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Wiping Out Latent HIV May Help Find a Cure for the Disease

by Bidita Debnath on  August 12, 2016 at 11:32 PM AIDS/HIV News   - G J E 4
Modern therapy can practically wipe out the human immunodeficiency virus, but stores of latent HIV soon become active and multiply all over again. One of the biggest challenges to discovering a cure for HIV is when the disease becomes dormant - hidden and inactive within the human body.
 Wiping Out Latent HIV May Help Find a Cure for the Disease
Wiping Out Latent HIV May Help Find a Cure for the Disease
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"We need to find a way to wipe out latent HIV in order to find a cure for this disease," says Haoquan Wu, Ph.D., a biomedical scientist at Texas Tech University Health Sciences Center El Paso (TTUHSC El Paso).

‘A drug that targets the specific gene, or group of genes, could be developed to target the genes in humans, reactivating latent HIV reservoirs in the body.’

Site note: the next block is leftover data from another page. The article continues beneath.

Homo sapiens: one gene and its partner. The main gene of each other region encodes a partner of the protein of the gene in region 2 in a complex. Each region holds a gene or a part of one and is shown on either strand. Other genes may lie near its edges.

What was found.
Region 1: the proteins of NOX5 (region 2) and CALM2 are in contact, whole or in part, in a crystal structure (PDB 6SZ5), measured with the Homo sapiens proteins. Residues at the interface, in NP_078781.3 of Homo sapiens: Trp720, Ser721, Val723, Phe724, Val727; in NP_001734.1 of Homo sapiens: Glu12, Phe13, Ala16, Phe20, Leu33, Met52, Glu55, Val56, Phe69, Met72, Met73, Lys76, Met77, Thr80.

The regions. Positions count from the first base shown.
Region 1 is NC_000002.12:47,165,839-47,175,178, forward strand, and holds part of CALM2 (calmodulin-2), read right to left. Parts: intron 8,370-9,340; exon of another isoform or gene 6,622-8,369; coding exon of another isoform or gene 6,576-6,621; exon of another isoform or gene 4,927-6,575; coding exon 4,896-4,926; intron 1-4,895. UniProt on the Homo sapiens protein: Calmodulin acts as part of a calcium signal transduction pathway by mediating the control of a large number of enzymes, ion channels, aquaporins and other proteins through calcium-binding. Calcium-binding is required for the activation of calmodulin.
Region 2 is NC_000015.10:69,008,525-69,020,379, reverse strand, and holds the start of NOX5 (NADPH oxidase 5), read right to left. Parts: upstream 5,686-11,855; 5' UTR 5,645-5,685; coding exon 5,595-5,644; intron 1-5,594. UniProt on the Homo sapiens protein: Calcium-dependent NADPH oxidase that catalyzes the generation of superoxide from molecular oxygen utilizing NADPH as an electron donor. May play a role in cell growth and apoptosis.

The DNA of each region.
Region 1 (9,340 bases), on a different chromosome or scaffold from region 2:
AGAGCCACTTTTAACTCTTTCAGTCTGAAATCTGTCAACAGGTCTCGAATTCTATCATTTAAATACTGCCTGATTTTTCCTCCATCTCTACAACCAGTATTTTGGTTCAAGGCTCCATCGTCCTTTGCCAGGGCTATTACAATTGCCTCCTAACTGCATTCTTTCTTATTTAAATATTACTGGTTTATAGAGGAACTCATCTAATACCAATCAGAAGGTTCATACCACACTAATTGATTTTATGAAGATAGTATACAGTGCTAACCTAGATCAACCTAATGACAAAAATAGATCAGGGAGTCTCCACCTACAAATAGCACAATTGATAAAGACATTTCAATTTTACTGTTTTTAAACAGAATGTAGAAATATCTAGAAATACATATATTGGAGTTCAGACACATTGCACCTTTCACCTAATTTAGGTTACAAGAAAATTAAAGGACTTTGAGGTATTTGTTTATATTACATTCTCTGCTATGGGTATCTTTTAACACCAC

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Wu recently received a two-year, $420,000 grant from the National Institute of Allergy and Infectious Diseases (NIAID) to study how HIV perseveres in humans. Wu's hunch is that certain human genes play a role in the virus' persistence.

To find out, Wu will conduct a genome-wide knockout screening that attempts to identify which human genes enable HIV to become latent. Wu and his team will specifically knock out, or deactivate, each gene in the human genome to identify which enable HIV's dormancy.

"By deactivating one gene at a time, we hope to see - at some point - latent HIV reactivate," Wu explains. "That will potentially mean that if we suppress this gene in humans with HIV, latent HIV will be reactivated."

A drug that targets the specific gene, or group of genes, could then be developed to target the genes in humans, reactivating latent HIV reservoirs in the body. These could then be detected and eradicated.

The team plans to use CRISPR-Cas9, a technology that allows scientists to cut and deactivate genes, to conduct their work. Wu and a team of TTUHSC El Paso colleagues have conducted similar research in the past. In 2015, the researchers identified certain human genes that help West Nile virus (WNV) kill its host's cells.

This provided the first glimpse of how host factors can be hijacked by the virus to kill the host's own cells. Their findings were published in the journal Cell Reports.

Source: Newswise
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